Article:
ALINA ALDEA: BUTTERFLY EFFECT: Waitzstrasse 2, Berlin 10629

April 29 - June 25, 2022 Anaid Art Gallery Berlin

Alina Aldea's first solo exhibition in Berlin, entitled "Butterfly Effect", was conceived as an insert in the framework of the fashion concept store Maisonnoée. Known for her site-specific installations, artist Alina Aldea has created a dialogue between her drawings and the clothing creations of designer Sophie Oemus (née Böhmert).

MAISONNOÉE is a Berlin-based high-quality prêt-à-porter fashion brand founded in 2013 by designer Sophie Oemus (née Böhmert). Clear cuts, simple, feminine and timeless elegance with selected materials define all of MAISONNOÉE´s collections.

Alina Aldea's "G_Series" and designer Sophie Oemus' clothing creations, conceived through a system of complex networks of fine lines, refer to the concept of the "butterfly effect". 

Long before the theory of the "butterfly effect" was identified, as early as the 14th century in England and the 13th century in Germany, a proverb circulated, poetically reinterpreted by Benjamin Franklin, as follows:


“For want of a nail the shoe was lost,

For want of a shoe the horse was lost,

For want of a horse the ride was lost,

For want of a rider the battle was lost,

For want of a battle the kingdom was lost,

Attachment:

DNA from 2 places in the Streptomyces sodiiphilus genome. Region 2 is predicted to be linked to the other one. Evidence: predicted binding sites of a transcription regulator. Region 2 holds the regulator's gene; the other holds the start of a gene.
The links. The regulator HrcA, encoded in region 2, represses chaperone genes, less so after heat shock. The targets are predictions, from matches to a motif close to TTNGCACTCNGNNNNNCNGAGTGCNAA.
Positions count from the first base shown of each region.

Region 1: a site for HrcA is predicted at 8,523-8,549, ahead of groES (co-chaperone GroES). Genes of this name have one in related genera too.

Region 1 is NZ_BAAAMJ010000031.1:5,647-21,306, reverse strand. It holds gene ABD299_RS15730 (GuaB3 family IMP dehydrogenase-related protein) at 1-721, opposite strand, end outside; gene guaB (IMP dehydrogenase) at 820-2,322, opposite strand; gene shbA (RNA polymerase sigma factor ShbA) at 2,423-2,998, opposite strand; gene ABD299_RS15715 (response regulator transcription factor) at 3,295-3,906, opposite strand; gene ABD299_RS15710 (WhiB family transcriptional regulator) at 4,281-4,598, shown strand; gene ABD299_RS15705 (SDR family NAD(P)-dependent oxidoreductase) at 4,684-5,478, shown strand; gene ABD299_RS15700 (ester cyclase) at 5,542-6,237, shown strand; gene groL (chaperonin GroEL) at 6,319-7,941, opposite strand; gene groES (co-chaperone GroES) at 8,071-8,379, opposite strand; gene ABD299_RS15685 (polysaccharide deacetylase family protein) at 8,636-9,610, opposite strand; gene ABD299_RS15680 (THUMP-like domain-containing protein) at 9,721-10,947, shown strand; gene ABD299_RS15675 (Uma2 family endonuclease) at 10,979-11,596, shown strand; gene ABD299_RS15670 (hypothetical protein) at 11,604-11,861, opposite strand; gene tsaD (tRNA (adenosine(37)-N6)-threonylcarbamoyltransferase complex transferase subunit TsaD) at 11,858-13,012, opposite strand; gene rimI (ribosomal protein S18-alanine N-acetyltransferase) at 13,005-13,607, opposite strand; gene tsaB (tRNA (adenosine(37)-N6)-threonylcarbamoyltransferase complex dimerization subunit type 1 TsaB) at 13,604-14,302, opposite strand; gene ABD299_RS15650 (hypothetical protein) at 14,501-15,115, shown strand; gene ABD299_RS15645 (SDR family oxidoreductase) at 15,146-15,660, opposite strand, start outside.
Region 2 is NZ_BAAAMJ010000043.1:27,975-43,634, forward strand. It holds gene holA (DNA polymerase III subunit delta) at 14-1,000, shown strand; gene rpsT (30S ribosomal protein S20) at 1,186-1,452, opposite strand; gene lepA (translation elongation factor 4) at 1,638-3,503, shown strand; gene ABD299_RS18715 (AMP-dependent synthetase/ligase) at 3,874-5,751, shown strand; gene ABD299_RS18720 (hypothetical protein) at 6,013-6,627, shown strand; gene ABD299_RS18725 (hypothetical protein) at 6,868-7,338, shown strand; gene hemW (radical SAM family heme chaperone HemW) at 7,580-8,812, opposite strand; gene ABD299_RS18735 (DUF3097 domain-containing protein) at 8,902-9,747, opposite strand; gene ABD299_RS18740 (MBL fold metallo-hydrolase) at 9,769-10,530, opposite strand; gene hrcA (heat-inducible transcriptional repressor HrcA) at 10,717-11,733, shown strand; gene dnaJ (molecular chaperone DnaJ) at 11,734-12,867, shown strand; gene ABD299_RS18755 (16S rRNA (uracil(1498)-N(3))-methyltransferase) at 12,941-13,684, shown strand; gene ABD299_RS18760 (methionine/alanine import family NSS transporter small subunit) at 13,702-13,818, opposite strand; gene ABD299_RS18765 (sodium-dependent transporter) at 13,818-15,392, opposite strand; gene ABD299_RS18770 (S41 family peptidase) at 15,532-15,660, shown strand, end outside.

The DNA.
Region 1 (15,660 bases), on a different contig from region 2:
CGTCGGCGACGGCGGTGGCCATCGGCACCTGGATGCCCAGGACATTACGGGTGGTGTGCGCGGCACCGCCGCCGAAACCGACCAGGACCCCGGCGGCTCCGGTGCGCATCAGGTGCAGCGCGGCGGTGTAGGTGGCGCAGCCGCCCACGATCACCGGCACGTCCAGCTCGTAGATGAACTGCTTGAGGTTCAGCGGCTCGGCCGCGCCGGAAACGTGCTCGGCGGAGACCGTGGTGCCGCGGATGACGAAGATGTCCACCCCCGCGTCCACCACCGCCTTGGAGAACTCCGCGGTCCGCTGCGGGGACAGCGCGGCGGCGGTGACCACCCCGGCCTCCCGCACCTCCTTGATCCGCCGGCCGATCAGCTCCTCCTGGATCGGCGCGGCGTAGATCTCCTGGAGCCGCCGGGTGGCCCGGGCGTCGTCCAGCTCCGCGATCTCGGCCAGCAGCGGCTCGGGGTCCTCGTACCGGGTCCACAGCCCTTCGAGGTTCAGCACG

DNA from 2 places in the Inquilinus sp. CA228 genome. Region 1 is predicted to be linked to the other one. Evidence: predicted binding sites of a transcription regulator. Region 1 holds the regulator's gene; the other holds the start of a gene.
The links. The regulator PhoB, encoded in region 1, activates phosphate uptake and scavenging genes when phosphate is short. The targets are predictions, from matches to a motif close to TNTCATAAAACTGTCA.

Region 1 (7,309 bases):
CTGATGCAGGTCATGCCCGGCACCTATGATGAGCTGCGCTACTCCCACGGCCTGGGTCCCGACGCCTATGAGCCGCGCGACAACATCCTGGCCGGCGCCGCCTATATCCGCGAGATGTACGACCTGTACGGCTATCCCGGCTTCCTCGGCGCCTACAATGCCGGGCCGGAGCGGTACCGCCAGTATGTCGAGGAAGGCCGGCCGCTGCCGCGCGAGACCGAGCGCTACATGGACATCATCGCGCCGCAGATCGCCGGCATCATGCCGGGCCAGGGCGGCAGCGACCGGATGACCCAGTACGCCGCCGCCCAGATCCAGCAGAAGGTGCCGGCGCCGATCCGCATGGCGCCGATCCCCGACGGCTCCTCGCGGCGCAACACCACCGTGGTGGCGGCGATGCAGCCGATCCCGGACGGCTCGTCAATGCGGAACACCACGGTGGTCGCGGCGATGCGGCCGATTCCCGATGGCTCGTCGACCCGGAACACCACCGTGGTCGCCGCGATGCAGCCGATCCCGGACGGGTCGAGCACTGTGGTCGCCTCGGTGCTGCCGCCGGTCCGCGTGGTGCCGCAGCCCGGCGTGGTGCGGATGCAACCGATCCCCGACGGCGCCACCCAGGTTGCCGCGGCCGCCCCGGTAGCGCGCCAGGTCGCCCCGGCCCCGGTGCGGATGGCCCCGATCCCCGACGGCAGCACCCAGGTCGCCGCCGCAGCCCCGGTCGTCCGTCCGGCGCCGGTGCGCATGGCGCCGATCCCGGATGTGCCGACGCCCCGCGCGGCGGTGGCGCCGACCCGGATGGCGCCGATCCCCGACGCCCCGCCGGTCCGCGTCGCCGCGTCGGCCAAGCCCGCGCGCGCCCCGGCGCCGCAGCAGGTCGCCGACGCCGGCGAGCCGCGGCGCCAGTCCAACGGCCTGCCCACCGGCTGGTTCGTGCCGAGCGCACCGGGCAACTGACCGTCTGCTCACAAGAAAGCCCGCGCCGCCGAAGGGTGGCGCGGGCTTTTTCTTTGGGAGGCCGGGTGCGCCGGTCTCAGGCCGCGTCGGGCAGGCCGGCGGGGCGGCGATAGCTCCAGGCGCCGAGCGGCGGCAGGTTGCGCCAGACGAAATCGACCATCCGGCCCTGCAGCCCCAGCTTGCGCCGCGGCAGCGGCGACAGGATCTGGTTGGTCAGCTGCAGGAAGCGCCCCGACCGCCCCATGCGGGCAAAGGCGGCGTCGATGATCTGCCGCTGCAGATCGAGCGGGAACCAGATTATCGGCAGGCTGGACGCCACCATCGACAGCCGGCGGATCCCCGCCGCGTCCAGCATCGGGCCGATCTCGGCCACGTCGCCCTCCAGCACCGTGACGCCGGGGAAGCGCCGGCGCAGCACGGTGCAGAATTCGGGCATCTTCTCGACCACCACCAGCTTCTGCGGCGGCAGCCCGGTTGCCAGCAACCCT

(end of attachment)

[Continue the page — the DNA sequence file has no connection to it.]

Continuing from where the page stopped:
And all for the want of a horseshoe nail.”


Alina Aldea's creation is grounded on research on the "butterfly effect" and chaos theory. The “G_Series” drawings, started in 2019 and continued in 2021, are a complete scan of a system of lines and patterns, where any small change can give rise to new forms of interpretation. Edward Lorenz, who identified the notion of the "butterfly effect”, imagines the concept as the flapping of butterfly wings, which can result in the creation of a typhoon. Lorenz believes that without a perfect idea of initial conditions, predictions are meaningless. The butterfly is a symbolic representation of a negligible and/or unknown quantity. Small events can catalyze a major impact on initial conditions.

The joining of lines in white ink on black paper, which give rise to the drawings in the “G_Series”, is thought of as functioning in a single system, in which each line drawn is influenced by the other lines, which make up the final image. Creating a complex system in which only the result is visible. Any disposal of a stroke leads to disruption of the system, destruction of order, and chaos.

There is no way to predict the outcome, that the artist imagined in the drawing. In other words, it is impossible to know the initial conditions that triggered this jumble of lines and patterns, and any small change even in our visual perception can completely change the way we interpret the result.

In the classic science fiction story "A Sound of a Thunder" by Ray Bradbury, the main character Eckels wonders:

“It felt to the floor, an exquisite thing, a small thing that could upset balances and knock down a line of a small dominoes and then big dominoes and then gigantic dominoes, all down the years across Time. Eckles’ mind whirled. I couldn’t change things. Killing one butterfly couldn’t be that important! Could it?”


Curator: Diana Dochia